Several tools to promote Turkey
Turkey should distance itself from “all inclusive” tourism and focus on faith and nature tourism in order to draw tourists who will spend money in the country.
Even though it seems irrelevant to write on tourism during these painful times for the country, it is exactly the right time to talk about tourism when so many people, from the hotel owner to agencies, transportation staff, tourist guides and service staff are negatively affected.
While the west of the country is like this, when we look at the east of the country, we see an even darker picture.
There are no tours left in the east of the country; tourism has ended there. Tour companies can no longer take tourists to eastern destinations like Mardin, Van and Doğubeyazıt. Those who make a living from tourism in Mardin are in a very difficult situation.
In the past, Armenian heritage tours were organized to the east of Turkey; people were frequently taken around Malatya, Elazığ, Harput and their environs. There are still many Armenian villages to be visited in the area but people are now afraid to travel there.
There are also exceptionally beautiful hiking routes in East Anatolia. Those who have been there know it; the nature of the region and its air are fantastic.
Unfortunately, nature tourism has come to an end there.
Tourism has special significance in lowering the regional development gap. For life to return to its natural course in these regions, it is also a must for development. While a strong economy is desired, this should not be forgotten.
Besides faith and nature tourism, the third leg of tourism that generates money for the country is short city tours. For seven or eight years, Turkey was very popular in that sense. Due to the fact that Turkish Airlines (THY) is very strong in many countries, Istanbul had started to become a serious hub.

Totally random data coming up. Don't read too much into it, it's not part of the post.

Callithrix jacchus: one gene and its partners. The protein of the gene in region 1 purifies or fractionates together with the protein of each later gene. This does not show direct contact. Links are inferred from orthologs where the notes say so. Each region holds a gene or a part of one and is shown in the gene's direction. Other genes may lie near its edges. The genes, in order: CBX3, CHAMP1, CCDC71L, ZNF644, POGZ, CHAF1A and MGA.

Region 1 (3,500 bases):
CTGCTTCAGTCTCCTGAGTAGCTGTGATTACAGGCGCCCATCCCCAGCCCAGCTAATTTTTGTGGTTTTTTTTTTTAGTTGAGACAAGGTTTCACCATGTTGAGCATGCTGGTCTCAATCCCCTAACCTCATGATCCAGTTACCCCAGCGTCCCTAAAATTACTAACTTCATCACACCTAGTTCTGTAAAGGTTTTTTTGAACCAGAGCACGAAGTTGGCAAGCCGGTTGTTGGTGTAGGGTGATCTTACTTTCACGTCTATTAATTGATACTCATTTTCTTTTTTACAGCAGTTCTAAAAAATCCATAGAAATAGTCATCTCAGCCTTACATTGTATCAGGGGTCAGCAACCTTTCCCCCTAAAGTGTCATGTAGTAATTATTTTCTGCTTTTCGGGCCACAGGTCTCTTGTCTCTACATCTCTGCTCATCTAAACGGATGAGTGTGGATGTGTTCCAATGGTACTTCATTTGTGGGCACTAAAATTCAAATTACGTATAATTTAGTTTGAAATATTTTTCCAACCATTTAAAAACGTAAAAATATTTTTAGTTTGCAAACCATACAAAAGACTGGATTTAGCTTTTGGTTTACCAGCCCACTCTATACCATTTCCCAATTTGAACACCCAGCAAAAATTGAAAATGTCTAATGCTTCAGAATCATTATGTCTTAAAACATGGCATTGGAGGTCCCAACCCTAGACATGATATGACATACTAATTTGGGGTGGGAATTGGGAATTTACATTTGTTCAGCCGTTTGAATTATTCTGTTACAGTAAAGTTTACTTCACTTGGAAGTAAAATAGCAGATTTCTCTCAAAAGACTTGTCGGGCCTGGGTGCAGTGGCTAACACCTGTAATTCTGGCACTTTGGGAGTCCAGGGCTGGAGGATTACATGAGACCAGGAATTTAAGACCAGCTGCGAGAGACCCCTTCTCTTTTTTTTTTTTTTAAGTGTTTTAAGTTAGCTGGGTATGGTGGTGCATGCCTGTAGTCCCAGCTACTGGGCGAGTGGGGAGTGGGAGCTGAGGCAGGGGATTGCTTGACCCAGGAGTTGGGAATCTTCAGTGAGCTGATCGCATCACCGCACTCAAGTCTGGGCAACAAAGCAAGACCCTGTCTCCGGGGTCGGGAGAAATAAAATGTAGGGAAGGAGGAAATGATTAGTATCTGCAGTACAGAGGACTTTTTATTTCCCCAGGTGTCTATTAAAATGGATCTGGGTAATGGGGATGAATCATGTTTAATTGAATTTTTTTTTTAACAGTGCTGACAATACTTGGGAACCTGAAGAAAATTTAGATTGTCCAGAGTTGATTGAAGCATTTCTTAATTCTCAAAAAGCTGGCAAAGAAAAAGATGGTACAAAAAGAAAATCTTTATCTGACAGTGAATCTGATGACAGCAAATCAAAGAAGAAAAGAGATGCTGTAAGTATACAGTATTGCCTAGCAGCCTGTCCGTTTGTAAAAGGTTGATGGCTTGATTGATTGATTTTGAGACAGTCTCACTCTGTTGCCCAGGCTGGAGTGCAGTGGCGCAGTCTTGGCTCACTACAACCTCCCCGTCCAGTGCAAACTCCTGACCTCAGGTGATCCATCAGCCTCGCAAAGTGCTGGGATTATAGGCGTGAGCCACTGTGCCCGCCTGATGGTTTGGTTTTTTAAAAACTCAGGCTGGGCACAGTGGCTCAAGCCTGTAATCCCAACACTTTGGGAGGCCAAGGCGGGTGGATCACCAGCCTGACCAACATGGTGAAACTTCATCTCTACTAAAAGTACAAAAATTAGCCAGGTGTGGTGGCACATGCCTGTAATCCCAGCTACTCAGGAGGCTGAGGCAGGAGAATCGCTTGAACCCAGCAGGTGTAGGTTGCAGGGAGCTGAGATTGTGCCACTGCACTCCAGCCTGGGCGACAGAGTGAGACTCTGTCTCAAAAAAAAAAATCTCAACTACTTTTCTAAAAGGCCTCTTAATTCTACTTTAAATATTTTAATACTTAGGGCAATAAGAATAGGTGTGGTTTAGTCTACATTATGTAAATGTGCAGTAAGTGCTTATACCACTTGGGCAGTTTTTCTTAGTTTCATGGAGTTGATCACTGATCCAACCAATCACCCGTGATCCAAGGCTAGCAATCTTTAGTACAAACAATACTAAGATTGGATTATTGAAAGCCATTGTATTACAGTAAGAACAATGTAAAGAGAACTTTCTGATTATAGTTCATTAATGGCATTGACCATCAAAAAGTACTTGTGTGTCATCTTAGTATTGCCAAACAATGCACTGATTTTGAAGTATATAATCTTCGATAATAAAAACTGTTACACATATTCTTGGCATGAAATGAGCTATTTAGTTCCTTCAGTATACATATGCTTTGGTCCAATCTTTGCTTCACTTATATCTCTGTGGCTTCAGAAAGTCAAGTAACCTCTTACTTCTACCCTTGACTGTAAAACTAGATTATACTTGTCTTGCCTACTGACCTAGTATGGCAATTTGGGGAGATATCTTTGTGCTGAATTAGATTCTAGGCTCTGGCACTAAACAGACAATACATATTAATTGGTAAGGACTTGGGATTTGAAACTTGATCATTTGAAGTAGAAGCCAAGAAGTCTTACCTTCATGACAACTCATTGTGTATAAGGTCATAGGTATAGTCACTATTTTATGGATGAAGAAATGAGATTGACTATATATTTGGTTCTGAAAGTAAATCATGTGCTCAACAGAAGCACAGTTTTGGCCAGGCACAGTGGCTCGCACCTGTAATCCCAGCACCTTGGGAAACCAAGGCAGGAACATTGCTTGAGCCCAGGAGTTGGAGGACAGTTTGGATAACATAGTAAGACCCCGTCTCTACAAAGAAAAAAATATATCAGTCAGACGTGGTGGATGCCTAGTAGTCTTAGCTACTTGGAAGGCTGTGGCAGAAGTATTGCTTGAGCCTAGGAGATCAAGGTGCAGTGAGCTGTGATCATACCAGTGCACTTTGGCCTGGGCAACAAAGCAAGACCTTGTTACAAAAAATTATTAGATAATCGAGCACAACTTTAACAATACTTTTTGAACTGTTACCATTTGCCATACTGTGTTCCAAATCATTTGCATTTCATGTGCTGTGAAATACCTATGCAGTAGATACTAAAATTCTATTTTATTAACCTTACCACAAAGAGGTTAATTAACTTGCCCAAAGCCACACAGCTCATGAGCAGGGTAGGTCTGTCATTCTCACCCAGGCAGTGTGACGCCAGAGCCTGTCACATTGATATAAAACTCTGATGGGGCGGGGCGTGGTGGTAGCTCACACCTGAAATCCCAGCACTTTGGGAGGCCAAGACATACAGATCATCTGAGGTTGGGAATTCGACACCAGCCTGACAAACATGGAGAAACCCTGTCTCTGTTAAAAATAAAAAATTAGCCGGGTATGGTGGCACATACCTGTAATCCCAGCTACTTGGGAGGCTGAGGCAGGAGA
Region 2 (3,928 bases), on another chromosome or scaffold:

For instance, tourists flying to Sicily from Los Angeles would select a stopover in Istanbul instead of very expensive European stopovers and spend two or three days in Istanbul – sometimes even making a daily visit to Ephesus. This year, we have lost all of it.
As a matter of fact, we, as a country, did not do much in the past years to divert people to Turkey for short city tours. It was travel magazines such as Conde Nast Traveller and Travel & Leisure that put a sheen on Istanbul. You cannot say that we made use of our potential in this field either. You can easily see how cities like New York and Paris are promoted through Hollywood.
Even though Istanbul is sometimes used in films, the state has not yet made an overall arrangement to facilitate this.
Tour guide Mert Taner was taking famous director Christopher Nolan around in 2012. “He wanted to explore areas in Turkey to shoot films and wanted some support. We wrote to the Tourism Ministry about 20 times. Only THY said they would charge half price for tickets. That’s all.” Nolan returned empty-handed.
In many countries, foreigners wishing to make films in the country are facilitated in every way because cinema is a very widespread and strong promotion tool. Here, in our country, this has been the topic of debates for years but nothing has changed.
As you can understand, we have many tools to promote Turkey, but there is nobody willing to use them.